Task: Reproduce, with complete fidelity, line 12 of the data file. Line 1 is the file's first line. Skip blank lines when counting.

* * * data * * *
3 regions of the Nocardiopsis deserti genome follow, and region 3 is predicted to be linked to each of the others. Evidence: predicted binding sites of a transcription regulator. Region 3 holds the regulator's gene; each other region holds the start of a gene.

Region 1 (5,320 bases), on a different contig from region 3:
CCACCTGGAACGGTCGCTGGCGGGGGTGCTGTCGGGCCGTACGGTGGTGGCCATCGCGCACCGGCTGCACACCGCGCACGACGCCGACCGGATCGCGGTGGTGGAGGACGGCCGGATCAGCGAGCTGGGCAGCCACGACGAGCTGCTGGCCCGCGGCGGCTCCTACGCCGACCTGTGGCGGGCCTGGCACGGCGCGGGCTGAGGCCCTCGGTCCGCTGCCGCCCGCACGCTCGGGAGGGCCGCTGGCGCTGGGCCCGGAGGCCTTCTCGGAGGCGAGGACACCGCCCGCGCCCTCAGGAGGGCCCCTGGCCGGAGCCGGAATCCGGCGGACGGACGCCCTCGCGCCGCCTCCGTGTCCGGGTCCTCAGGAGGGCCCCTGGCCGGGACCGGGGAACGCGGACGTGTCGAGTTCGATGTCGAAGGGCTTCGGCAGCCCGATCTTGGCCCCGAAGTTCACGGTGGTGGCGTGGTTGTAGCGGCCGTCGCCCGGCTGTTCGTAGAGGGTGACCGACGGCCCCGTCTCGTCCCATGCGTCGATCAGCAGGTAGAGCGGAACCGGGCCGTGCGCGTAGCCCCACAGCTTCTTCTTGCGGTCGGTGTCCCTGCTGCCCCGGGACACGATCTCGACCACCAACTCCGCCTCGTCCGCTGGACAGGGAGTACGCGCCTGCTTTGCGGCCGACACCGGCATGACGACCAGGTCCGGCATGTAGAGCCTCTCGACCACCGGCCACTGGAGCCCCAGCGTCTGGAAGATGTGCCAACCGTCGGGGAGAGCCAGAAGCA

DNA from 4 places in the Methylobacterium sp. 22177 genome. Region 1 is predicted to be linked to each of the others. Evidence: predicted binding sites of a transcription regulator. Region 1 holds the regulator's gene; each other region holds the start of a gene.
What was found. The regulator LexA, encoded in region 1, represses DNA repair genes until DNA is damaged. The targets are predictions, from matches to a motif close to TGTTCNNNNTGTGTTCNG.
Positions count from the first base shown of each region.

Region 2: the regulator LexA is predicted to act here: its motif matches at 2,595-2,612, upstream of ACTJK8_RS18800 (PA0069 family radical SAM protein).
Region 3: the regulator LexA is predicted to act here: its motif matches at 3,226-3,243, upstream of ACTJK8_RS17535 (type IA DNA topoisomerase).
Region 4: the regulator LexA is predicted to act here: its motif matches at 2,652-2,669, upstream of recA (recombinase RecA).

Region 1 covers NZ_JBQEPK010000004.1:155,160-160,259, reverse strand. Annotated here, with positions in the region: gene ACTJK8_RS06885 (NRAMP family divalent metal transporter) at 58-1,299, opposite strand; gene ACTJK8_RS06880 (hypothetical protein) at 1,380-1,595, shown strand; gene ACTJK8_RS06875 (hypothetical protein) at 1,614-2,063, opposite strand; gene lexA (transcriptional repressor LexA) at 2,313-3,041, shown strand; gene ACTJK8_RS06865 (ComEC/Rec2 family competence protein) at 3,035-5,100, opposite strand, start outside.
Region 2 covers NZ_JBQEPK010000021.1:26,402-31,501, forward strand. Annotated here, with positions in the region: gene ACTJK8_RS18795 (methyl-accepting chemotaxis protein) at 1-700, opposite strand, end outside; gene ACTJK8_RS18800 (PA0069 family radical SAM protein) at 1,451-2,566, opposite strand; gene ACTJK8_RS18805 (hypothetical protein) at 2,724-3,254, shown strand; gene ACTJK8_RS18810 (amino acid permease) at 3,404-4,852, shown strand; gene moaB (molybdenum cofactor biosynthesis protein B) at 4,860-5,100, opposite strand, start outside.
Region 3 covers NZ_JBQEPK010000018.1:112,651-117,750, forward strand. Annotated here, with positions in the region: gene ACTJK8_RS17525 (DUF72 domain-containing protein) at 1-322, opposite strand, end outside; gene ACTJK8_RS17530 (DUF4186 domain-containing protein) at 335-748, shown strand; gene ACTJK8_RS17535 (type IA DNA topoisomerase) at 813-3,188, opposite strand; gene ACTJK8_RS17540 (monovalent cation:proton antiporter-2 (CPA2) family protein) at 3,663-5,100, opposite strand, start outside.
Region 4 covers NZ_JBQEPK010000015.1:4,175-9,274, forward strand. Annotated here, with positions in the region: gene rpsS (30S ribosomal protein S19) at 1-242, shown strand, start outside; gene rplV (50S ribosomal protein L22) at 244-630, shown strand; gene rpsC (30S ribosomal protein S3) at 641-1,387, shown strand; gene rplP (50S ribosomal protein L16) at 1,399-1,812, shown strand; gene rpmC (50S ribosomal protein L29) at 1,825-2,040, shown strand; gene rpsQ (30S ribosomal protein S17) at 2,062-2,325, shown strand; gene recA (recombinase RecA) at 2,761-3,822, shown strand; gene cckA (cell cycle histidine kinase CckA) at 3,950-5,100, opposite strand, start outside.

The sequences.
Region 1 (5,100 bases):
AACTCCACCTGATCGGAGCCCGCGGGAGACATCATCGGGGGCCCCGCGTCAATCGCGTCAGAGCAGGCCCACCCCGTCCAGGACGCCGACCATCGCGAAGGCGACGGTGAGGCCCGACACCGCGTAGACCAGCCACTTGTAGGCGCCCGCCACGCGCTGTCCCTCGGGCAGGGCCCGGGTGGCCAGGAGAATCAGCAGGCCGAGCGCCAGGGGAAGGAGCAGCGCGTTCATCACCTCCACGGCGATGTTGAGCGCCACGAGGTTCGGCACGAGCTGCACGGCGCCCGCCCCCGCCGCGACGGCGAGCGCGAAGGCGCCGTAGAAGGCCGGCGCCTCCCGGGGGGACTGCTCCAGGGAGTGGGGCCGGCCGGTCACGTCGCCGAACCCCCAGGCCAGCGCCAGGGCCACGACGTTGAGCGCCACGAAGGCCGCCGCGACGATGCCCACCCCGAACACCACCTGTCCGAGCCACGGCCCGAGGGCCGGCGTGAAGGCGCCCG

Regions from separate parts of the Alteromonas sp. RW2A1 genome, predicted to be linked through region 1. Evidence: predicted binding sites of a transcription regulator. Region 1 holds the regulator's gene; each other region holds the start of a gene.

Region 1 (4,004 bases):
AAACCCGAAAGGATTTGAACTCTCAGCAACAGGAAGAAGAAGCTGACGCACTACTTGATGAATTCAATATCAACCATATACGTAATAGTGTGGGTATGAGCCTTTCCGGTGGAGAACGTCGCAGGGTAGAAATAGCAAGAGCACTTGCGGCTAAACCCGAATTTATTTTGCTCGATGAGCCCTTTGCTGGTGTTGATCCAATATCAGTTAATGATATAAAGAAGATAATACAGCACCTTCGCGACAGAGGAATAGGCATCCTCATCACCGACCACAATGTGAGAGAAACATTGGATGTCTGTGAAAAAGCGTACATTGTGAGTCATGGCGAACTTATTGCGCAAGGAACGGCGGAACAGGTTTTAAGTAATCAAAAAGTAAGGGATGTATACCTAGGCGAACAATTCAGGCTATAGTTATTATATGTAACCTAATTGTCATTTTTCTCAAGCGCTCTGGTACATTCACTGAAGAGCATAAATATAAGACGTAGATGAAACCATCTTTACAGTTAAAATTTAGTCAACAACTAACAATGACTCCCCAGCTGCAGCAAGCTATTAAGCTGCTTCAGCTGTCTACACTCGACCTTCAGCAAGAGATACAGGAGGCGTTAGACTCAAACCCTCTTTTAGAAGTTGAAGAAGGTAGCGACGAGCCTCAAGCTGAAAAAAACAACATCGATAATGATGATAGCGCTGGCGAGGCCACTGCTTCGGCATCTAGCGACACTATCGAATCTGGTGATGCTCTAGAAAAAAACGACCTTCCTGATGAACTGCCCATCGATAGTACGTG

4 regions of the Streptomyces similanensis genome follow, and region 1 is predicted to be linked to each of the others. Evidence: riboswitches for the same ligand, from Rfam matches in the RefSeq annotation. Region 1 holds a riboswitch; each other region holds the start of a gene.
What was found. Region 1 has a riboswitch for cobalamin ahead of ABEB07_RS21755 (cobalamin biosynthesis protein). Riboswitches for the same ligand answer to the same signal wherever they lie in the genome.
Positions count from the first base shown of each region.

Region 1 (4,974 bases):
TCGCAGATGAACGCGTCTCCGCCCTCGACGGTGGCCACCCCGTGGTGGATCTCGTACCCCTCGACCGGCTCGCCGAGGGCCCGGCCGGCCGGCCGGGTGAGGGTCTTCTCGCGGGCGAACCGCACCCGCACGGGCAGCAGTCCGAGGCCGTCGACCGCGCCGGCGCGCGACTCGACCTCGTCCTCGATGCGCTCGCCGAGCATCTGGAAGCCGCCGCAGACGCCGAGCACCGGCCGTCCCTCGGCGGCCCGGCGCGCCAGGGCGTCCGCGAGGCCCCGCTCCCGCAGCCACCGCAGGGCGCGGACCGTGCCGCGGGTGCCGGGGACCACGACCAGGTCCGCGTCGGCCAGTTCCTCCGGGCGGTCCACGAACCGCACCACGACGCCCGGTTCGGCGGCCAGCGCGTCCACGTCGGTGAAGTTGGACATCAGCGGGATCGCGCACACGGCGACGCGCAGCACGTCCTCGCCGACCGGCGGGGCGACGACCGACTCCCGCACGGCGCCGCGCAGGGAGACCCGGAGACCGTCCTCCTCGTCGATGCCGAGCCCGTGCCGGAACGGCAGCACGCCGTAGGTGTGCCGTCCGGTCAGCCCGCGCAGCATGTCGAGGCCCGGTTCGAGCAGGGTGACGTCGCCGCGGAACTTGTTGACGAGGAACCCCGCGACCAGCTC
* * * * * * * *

Region 3 covers NZ_JBQEPK010000018.1:112,651-117,750, forward strand. Annotated here, with positions in the region: gene ACTJK8_RS17525 (DUF72 domain-containing protein) at 1-322, opposite strand, end outside; gene ACTJK8_RS17530 (DUF4186 domain-containing protein) at 335-748, shown strand; gene ACTJK8_RS17535 (type IA DNA topoisomerase) at 813-3,188, opposite strand; gene ACTJK8_RS17540 (monovalent cation:proton antiporter-2 (CPA2) family protein) at 3,663-5,100, opposite strand, start outside.